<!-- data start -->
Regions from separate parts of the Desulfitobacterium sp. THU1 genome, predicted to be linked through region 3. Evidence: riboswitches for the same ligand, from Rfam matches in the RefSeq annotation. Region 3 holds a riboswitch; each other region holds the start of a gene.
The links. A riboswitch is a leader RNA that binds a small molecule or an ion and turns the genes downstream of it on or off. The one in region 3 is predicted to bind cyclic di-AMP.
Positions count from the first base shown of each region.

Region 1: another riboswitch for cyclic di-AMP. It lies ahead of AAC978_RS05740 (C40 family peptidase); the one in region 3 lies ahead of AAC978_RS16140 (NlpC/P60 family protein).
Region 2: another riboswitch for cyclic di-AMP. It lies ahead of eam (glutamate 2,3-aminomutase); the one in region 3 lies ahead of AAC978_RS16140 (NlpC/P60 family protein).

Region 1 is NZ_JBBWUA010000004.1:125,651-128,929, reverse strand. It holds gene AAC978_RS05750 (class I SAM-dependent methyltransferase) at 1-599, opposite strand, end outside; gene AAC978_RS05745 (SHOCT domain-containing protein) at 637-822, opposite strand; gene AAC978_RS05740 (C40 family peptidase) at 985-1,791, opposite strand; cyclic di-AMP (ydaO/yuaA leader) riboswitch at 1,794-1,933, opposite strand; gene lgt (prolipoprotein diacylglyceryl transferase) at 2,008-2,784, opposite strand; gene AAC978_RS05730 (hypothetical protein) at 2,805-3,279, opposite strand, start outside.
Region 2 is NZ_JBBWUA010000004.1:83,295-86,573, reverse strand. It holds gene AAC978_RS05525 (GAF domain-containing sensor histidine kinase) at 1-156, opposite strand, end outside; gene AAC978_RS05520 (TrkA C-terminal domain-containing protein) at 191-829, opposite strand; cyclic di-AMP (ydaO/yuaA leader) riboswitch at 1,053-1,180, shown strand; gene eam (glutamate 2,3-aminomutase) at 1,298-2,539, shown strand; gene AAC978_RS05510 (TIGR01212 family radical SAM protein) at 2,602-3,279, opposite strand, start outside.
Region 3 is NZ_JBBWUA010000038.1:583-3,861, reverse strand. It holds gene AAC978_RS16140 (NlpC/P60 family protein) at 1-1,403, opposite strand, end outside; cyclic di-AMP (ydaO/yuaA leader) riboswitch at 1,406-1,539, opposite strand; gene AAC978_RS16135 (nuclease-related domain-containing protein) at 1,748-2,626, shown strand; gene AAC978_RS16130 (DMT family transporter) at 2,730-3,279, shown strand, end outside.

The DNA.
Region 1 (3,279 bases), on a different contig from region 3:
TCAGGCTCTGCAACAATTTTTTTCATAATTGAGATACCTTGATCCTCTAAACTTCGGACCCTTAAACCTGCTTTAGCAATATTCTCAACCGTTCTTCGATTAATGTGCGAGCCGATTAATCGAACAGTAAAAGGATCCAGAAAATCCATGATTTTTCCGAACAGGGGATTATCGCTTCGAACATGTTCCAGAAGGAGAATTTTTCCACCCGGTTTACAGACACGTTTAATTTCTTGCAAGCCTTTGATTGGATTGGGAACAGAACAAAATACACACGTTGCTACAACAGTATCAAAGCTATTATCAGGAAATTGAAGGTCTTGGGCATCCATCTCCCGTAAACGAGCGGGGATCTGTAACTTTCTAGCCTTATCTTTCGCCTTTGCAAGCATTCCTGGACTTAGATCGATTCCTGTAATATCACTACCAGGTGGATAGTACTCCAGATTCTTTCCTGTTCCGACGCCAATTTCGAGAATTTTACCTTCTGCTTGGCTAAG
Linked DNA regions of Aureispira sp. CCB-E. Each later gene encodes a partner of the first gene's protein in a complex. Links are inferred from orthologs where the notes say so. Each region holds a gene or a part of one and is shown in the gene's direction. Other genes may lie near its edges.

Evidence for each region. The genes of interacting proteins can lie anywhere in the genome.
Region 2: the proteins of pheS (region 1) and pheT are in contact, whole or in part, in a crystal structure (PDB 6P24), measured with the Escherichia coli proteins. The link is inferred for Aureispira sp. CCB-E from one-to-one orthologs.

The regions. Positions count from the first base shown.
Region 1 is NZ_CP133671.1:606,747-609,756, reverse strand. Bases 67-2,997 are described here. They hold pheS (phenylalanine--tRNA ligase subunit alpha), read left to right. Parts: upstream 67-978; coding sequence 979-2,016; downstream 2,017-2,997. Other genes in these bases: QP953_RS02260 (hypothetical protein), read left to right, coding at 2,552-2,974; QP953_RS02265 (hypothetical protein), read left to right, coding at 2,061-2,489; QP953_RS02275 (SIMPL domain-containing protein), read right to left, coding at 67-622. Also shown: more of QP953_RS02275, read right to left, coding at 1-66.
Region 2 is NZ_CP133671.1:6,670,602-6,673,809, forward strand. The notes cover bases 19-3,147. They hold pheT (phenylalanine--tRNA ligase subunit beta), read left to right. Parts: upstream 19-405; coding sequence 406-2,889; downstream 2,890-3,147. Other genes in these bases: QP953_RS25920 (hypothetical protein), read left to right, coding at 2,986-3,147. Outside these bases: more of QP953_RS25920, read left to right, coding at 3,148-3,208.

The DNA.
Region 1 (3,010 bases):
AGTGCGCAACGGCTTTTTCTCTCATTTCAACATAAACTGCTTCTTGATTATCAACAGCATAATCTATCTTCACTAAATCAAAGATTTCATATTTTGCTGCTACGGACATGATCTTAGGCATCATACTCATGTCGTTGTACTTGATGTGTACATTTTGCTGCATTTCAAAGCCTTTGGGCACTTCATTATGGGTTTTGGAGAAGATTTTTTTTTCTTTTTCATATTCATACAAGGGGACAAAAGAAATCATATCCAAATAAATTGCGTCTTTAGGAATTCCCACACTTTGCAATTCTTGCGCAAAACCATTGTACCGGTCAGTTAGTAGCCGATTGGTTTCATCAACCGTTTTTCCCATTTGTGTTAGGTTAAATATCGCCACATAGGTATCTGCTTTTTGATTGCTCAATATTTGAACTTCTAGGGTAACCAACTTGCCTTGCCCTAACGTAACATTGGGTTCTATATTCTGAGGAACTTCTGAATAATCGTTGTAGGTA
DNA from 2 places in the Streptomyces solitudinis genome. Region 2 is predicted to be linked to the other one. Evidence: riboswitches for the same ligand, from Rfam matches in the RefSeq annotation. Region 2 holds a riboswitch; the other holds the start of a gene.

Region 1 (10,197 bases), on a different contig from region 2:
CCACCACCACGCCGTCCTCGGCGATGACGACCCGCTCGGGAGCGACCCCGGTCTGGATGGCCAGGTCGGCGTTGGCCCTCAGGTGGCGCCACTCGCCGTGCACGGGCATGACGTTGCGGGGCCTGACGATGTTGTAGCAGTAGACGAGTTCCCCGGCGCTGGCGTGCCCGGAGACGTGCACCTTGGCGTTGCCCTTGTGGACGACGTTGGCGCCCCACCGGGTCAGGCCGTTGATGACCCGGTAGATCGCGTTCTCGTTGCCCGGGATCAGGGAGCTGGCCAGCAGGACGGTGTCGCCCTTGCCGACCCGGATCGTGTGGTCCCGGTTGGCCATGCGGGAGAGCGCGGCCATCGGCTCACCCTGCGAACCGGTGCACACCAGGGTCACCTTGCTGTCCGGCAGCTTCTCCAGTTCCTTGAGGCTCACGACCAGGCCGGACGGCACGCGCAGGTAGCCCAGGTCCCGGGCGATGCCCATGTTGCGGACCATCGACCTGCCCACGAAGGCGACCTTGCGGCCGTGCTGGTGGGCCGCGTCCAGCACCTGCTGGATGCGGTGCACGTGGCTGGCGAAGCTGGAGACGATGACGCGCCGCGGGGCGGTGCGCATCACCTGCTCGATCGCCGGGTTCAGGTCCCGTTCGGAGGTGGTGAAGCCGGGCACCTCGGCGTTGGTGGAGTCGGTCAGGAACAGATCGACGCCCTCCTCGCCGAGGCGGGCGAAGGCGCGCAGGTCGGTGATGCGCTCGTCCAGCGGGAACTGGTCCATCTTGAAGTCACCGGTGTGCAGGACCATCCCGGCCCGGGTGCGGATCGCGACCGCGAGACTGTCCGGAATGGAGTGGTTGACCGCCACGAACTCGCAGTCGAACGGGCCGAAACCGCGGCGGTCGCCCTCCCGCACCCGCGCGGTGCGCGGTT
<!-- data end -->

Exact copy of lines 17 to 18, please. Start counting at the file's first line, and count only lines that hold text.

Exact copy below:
Region 2 is NZ_CP133671.1:6,670,602-6,673,809, forward strand. The notes cover bases 19-3,147. They hold pheT (phenylalanine--tRNA ligase subunit beta), read left to right. Parts: upstream 19-405; coding sequence 406-2,889; downstream 2,890-3,147. Other genes in these bases: QP953_RS25920 (hypothetical protein), read left to right, coding at 2,986-3,147. Outside these bases: more of QP953_RS25920, read left to right, coding at 3,148-3,208.

The DNA.